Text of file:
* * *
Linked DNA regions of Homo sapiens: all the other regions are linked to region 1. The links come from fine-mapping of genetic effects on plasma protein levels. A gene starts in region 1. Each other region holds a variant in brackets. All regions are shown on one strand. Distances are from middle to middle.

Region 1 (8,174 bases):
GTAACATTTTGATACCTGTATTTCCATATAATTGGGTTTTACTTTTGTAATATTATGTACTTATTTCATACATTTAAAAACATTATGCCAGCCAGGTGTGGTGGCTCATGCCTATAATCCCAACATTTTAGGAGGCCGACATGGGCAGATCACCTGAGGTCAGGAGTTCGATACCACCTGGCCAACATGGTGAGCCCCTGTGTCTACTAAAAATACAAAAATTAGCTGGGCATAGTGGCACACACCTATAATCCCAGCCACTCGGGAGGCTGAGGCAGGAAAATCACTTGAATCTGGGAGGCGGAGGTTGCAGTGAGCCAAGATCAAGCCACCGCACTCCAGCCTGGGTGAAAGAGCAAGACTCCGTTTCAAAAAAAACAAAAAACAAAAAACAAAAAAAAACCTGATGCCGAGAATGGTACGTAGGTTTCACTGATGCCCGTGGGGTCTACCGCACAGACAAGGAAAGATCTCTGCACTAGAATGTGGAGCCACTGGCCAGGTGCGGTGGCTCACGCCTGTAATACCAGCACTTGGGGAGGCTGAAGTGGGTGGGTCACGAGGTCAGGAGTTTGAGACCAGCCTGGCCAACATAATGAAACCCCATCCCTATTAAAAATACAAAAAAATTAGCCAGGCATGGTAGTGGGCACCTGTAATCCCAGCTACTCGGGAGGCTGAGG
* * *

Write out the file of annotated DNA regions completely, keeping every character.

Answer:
Linked DNA regions of Homo sapiens: all the other regions are linked to region 1. The links come from fine-mapping of genetic effects on plasma protein levels. A gene starts in region 1. Each other region holds a variant in brackets. All regions are shown on one strand. Distances are from middle to middle.

Region 1 (8,174 bases):
GTAACATTTTGATACCTGTATTTCCATATAATTGGGTTTTACTTTTGTAATATTATGTACTTATTTCATACATTTAAAAACATTATGCCAGCCAGGTGTGGTGGCTCATGCCTATAATCCCAACATTTTAGGAGGCCGACATGGGCAGATCACCTGAGGTCAGGAGTTCGATACCACCTGGCCAACATGGTGAGCCCCTGTGTCTACTAAAAATACAAAAATTAGCTGGGCATAGTGGCACACACCTATAATCCCAGCCACTCGGGAGGCTGAGGCAGGAAAATCACTTGAATCTGGGAGGCGGAGGTTGCAGTGAGCCAAGATCAAGCCACCGCACTCCAGCCTGGGTGAAAGAGCAAGACTCCGTTTCAAAAAAAACAAAAAACAAAAAACAAAAAAAAACCTGATGCCGAGAATGGTACGTAGGTTTCACTGATGCCCGTGGGGTCTACCGCACAGACAAGGAAAGATCTCTGCACTAGAATGTGGAGCCACTGGCCAGGTGCGGTGGCTCACGCCTGTAATACCAGCACTTGGGGAGGCTGAAGTGGGTGGGTCACGAGGTCAGGAGTTTGAGACCAGCCTGGCCAACATAATGAAACCCCATCCCTATTAAAAATACAAAAAAATTAGCCAGGCATGGTAGTGGGCACCTGTAATCCCAGCTACTCGGGAGGCTGAGG